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But let me propose three ways in which Whittington's acceptance of judicial supremacy seems premature. First, the book overlooks the distinctive function of courts in a common-law system, which even the U.S. Supreme Court does not escape—i.e., doing justice in particular cases according to law. To be sure, Whittington is aware that courts are different from other branches; he dismisses the work of the judicial behaviorists as mistakenly assuming judges are mere policymakers like all other government officials, and he staunchly holds that law persists across time. More attention is due to the fact that, even today, the courts' announcement of constitutional principles comes in particular cases known by the actual parties' names. Legislated changes in jurisdictional statutes—enabling class action suits, declaratory judgments, the combination of equity and law, appellate courts' control of their dockets, and other innovations—have made it easier to bring abstract questions to court, with concrete cases invented only as their vehicles. Still, the basic form of judging remains intact: courts are charged with settling particular disputes or righting particular wrongs, and they address general legal questions—including constitutional questions—only incidentally as needed to do justice. The finality of the Supreme Court's judgment is precisely in the doctrine of res judicata, putting a particular case to rest. On the abstract questions, the judges cannot even bind themselves.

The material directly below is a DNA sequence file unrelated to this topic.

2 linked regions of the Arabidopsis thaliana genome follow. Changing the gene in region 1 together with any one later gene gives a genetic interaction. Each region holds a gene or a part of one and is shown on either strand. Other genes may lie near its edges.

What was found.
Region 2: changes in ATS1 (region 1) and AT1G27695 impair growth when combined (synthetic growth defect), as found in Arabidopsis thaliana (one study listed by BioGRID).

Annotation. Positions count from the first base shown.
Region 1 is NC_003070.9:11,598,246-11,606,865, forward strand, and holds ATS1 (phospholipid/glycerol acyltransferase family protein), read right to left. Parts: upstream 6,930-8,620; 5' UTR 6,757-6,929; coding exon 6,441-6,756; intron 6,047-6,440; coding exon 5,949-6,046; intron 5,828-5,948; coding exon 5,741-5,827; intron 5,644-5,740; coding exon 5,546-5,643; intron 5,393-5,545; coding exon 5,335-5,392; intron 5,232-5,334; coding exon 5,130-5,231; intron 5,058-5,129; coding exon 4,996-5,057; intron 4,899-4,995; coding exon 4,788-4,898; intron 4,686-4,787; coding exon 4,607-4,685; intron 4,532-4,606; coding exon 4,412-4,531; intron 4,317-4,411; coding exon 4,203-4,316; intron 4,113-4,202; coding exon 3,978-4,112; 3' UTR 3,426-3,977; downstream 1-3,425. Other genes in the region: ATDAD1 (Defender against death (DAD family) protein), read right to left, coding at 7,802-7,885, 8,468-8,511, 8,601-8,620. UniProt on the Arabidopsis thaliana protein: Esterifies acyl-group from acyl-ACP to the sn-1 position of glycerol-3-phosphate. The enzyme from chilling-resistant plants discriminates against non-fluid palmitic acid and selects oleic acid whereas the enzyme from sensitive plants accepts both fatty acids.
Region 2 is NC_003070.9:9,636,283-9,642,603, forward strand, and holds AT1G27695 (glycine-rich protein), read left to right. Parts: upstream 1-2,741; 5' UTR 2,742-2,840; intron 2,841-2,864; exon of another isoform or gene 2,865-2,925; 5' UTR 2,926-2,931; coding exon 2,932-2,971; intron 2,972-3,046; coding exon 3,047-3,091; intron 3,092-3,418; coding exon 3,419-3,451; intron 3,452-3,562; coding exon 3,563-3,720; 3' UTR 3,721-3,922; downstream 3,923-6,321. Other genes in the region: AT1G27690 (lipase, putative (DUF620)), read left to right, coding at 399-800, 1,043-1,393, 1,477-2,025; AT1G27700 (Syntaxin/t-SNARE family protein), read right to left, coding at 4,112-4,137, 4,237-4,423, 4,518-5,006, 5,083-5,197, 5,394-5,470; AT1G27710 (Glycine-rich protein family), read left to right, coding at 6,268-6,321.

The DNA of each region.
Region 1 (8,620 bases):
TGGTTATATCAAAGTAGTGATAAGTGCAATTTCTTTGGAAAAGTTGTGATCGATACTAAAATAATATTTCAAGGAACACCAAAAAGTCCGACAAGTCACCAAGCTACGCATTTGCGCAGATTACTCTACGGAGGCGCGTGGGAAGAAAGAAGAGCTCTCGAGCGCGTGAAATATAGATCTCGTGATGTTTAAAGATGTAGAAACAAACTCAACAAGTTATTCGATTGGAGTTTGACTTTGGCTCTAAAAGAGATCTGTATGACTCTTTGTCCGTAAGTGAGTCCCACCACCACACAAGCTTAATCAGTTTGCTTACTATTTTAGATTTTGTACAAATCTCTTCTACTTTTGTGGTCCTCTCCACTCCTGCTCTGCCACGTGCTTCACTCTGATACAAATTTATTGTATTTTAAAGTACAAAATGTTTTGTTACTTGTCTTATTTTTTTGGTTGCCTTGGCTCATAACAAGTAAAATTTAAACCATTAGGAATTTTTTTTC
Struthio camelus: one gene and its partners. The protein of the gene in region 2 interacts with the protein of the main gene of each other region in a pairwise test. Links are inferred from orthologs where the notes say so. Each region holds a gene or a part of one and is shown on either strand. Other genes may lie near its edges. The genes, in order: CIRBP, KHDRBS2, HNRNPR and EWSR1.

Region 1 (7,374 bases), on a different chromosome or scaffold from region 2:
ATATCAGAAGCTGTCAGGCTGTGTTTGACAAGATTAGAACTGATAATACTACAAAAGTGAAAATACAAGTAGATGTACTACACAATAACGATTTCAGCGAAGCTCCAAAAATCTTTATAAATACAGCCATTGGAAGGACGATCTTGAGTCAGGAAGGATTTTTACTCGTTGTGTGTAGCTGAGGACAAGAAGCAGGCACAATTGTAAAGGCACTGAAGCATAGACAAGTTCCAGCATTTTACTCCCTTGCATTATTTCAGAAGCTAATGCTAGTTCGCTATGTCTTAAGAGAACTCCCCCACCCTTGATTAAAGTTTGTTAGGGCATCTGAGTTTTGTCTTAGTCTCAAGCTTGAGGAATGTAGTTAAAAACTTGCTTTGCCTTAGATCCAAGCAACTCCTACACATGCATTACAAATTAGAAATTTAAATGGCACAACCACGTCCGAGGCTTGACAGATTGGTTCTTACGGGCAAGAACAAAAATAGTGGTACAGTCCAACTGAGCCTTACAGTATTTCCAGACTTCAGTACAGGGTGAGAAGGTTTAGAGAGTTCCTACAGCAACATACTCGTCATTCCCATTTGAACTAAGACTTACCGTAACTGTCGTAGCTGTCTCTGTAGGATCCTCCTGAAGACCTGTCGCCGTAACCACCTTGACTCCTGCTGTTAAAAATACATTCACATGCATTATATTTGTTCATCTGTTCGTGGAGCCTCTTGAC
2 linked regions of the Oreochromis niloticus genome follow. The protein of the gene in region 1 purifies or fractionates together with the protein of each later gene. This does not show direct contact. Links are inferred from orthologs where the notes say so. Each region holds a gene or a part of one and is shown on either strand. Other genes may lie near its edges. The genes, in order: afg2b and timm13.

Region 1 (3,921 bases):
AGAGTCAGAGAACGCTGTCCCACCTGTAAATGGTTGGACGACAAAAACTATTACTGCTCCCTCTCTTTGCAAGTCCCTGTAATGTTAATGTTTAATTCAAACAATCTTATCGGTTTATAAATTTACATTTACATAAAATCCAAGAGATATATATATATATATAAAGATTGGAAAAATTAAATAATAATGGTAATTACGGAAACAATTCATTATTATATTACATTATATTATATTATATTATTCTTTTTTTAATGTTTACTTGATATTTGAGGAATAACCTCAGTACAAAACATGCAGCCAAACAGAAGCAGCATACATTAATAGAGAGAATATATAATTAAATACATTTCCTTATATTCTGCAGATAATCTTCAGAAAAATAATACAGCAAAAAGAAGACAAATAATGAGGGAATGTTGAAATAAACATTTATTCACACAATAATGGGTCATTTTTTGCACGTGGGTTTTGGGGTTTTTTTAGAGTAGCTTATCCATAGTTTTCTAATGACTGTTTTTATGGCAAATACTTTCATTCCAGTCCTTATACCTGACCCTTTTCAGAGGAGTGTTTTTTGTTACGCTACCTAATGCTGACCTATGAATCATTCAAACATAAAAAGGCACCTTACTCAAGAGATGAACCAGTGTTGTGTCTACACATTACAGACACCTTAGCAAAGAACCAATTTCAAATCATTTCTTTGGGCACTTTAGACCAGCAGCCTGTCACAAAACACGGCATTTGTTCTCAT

Second, the Skowronek-Whittington model of American political and constitutional history is attractive for being at once cyclical and linear, but as the punctuated heartbeats of reconstruction grow farther apart and less pronounced, one wonders whether the linear movement toward judicial supremacy might not cancel out the possibility of presidentially-led constitutional course-correction. Perhaps this is Whittington's point—but if so, then he needs to say more about the Progressive Movement's reliance on legal realism and public administration to transform what Skowronek elsewhere calls the old regime of courts and parties into the "new American state." Both Cleveland and Eisenhower may have appointed chief justices that presided over eras of judicial activism in the spirit of the opposite party's dominant coalition—but can the Burger and even Rehnquist Courts' continued activism in a liberal direction on social issues be explained by the developmental model? Does federal dominance in the law since the New Deal—particularly in constitutional law as a result of the doctrine of incorporation of the Bill of Rights—change the balance of constitutionalism? Whittington addresses both these questions in useful ways, but in the end one has the sense that deeper and more questionable changes have taken place than his model is prepared to consider.